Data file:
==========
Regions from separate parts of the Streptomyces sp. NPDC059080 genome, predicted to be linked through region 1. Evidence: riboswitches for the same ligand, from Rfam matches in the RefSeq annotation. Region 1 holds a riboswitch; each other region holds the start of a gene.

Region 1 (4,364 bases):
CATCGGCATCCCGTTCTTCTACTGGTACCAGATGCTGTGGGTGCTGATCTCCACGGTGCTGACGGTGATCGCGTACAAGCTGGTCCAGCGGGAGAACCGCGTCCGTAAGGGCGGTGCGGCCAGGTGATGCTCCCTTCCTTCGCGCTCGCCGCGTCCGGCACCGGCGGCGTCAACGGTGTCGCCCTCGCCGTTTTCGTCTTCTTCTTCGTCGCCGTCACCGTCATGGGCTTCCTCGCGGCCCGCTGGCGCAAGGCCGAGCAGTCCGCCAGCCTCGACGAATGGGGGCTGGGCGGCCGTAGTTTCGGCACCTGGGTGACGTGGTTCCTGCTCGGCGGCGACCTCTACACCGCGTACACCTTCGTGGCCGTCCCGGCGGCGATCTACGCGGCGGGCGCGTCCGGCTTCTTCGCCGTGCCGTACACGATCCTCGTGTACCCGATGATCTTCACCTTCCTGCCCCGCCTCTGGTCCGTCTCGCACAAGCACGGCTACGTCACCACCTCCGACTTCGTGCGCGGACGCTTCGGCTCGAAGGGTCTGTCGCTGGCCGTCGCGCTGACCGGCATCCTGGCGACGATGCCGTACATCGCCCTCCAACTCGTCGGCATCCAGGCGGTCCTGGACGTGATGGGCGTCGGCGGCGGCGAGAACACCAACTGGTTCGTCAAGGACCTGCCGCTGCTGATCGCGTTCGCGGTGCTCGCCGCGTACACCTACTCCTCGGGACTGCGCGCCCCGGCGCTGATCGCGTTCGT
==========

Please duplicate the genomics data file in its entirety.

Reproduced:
Regions from separate parts of the Streptomyces sp. NPDC059080 genome, predicted to be linked through region 1. Evidence: riboswitches for the same ligand, from Rfam matches in the RefSeq annotation. Region 1 holds a riboswitch; each other region holds the start of a gene.

Region 1 (4,364 bases):
CATCGGCATCCCGTTCTTCTACTGGTACCAGATGCTGTGGGTGCTGATCTCCACGGTGCTGACGGTGATCGCGTACAAGCTGGTCCAGCGGGAGAACCGCGTCCGTAAGGGCGGTGCGGCCAGGTGATGCTCCCTTCCTTCGCGCTCGCCGCGTCCGGCACCGGCGGCGTCAACGGTGTCGCCCTCGCCGTTTTCGTCTTCTTCTTCGTCGCCGTCACCGTCATGGGCTTCCTCGCGGCCCGCTGGCGCAAGGCCGAGCAGTCCGCCAGCCTCGACGAATGGGGGCTGGGCGGCCGTAGTTTCGGCACCTGGGTGACGTGGTTCCTGCTCGGCGGCGACCTCTACACCGCGTACACCTTCGTGGCCGTCCCGGCGGCGATCTACGCGGCGGGCGCGTCCGGCTTCTTCGCCGTGCCGTACACGATCCTCGTGTACCCGATGATCTTCACCTTCCTGCCCCGCCTCTGGTCCGTCTCGCACAAGCACGGCTACGTCACCACCTCCGACTTCGTGCGCGGACGCTTCGGCTCGAAGGGTCTGTCGCTGGCCGTCGCGCTGACCGGCATCCTGGCGACGATGCCGTACATCGCCCTCCAACTCGTCGGCATCCAGGCGGTCCTGGACGTGATGGGCGTCGGCGGCGGCGAGAACACCAACTGGTTCGTCAAGGACCTGCCGCTGCTGATCGCGTTCGCGGTGCTCGCCGCGTACACCTACTCCTCGGGACTGCGCGCCCCGGCGCTGATCGCGTTCGT